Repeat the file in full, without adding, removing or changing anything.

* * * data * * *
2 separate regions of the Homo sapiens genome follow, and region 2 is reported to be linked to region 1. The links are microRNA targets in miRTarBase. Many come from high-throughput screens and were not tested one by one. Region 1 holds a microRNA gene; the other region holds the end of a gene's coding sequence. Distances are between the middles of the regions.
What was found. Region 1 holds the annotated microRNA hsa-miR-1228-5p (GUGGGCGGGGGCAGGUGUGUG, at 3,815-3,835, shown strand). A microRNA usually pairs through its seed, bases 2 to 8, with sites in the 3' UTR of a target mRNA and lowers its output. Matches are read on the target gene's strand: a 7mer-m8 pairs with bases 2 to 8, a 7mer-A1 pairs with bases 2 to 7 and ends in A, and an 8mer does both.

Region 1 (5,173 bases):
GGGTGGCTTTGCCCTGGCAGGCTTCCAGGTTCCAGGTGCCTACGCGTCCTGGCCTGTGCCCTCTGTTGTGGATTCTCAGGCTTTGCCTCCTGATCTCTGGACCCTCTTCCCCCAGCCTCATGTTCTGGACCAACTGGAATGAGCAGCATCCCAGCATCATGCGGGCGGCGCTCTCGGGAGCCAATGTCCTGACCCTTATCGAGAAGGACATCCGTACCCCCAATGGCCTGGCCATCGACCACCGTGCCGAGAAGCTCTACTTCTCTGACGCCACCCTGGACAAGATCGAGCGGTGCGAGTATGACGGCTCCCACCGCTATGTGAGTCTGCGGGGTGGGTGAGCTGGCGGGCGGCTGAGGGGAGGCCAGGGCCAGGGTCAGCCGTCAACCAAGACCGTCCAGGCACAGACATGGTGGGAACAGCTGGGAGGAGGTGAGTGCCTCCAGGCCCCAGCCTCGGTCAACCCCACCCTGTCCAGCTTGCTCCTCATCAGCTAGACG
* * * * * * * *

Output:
2 separate regions of the Homo sapiens genome follow, and region 2 is reported to be linked to region 1. The links are microRNA targets in miRTarBase. Many come from high-throughput screens and were not tested one by one. Region 1 holds a microRNA gene; the other region holds the end of a gene's coding sequence. Distances are between the middles of the regions.
What was found. Region 1 holds the annotated microRNA hsa-miR-1228-5p (GUGGGCGGGGGCAGGUGUGUG, at 3,815-3,835, shown strand). A microRNA usually pairs through its seed, bases 2 to 8, with sites in the 3' UTR of a target mRNA and lowers its output. Matches are read on the target gene's strand: a 7mer-m8 pairs with bases 2 to 8, a 7mer-A1 pairs with bases 2 to 7 and ends in A, and an 8mer does both.

Region 1 (5,173 bases):
GGGTGGCTTTGCCCTGGCAGGCTTCCAGGTTCCAGGTGCCTACGCGTCCTGGCCTGTGCCCTCTGTTGTGGATTCTCAGGCTTTGCCTCCTGATCTCTGGACCCTCTTCCCCCAGCCTCATGTTCTGGACCAACTGGAATGAGCAGCATCCCAGCATCATGCGGGCGGCGCTCTCGGGAGCCAATGTCCTGACCCTTATCGAGAAGGACATCCGTACCCCCAATGGCCTGGCCATCGACCACCGTGCCGAGAAGCTCTACTTCTCTGACGCCACCCTGGACAAGATCGAGCGGTGCGAGTATGACGGCTCCCACCGCTATGTGAGTCTGCGGGGTGGGTGAGCTGGCGGGCGGCTGAGGGGAGGCCAGGGCCAGGGTCAGCCGTCAACCAAGACCGTCCAGGCACAGACATGGTGGGAACAGCTGGGAGGAGGTGAGTGCCTCCAGGCCCCAGCCTCGGTCAACCCCACCCTGTCCAGCTTGCTCCTCATCAGCTAGACG